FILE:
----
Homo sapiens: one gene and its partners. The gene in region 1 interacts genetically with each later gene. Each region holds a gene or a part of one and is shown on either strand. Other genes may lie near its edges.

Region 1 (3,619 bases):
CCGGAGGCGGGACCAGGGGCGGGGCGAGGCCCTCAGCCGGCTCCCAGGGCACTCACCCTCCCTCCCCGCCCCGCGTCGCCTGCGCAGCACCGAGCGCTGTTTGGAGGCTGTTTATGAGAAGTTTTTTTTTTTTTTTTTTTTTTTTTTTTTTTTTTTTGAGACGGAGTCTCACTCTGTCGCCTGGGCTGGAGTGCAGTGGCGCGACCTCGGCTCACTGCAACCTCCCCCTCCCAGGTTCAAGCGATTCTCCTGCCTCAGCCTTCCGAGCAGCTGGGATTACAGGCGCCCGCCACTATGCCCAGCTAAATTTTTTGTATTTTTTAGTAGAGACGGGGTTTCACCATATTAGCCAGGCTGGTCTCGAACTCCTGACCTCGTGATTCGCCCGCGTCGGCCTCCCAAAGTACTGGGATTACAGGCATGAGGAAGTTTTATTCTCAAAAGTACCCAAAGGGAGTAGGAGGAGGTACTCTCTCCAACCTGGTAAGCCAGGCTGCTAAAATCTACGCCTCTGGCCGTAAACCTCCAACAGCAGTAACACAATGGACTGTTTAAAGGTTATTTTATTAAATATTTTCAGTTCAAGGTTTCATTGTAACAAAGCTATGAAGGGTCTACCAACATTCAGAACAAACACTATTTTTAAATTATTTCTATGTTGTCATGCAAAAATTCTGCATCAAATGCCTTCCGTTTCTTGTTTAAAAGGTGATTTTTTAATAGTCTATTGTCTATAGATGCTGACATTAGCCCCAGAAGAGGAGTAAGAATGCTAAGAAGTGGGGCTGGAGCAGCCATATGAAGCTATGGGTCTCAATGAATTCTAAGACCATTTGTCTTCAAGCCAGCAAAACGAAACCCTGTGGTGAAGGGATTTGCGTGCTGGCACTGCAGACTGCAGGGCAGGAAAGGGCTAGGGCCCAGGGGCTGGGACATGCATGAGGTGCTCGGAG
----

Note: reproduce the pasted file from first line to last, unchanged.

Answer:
Homo sapiens: one gene and its partners. The gene in region 1 interacts genetically with each later gene. Each region holds a gene or a part of one and is shown on either strand. Other genes may lie near its edges.

Region 1 (3,619 bases):
CCGGAGGCGGGACCAGGGGCGGGGCGAGGCCCTCAGCCGGCTCCCAGGGCACTCACCCTCCCTCCCCGCCCCGCGTCGCCTGCGCAGCACCGAGCGCTGTTTGGAGGCTGTTTATGAGAAGTTTTTTTTTTTTTTTTTTTTTTTTTTTTTTTTTTTTGAGACGGAGTCTCACTCTGTCGCCTGGGCTGGAGTGCAGTGGCGCGACCTCGGCTCACTGCAACCTCCCCCTCCCAGGTTCAAGCGATTCTCCTGCCTCAGCCTTCCGAGCAGCTGGGATTACAGGCGCCCGCCACTATGCCCAGCTAAATTTTTTGTATTTTTTAGTAGAGACGGGGTTTCACCATATTAGCCAGGCTGGTCTCGAACTCCTGACCTCGTGATTCGCCCGCGTCGGCCTCCCAAAGTACTGGGATTACAGGCATGAGGAAGTTTTATTCTCAAAAGTACCCAAAGGGAGTAGGAGGAGGTACTCTCTCCAACCTGGTAAGCCAGGCTGCTAAAATCTACGCCTCTGGCCGTAAACCTCCAACAGCAGTAACACAATGGACTGTTTAAAGGTTATTTTATTAAATATTTTCAGTTCAAGGTTTCATTGTAACAAAGCTATGAAGGGTCTACCAACATTCAGAACAAACACTATTTTTAAATTATTTCTATGTTGTCATGCAAAAATTCTGCATCAAATGCCTTCCGTTTCTTGTTTAAAAGGTGATTTTTTAATAGTCTATTGTCTATAGATGCTGACATTAGCCCCAGAAGAGGAGTAAGAATGCTAAGAAGTGGGGCTGGAGCAGCCATATGAAGCTATGGGTCTCAATGAATTCTAAGACCATTTGTCTTCAAGCCAGCAAAACGAAACCCTGTGGTGAAGGGATTTGCGTGCTGGCACTGCAGACTGCAGGGCAGGAAAGGGCTAGGGCCCAGGGGCTGGGACATGCATGAGGTGCTCGGAG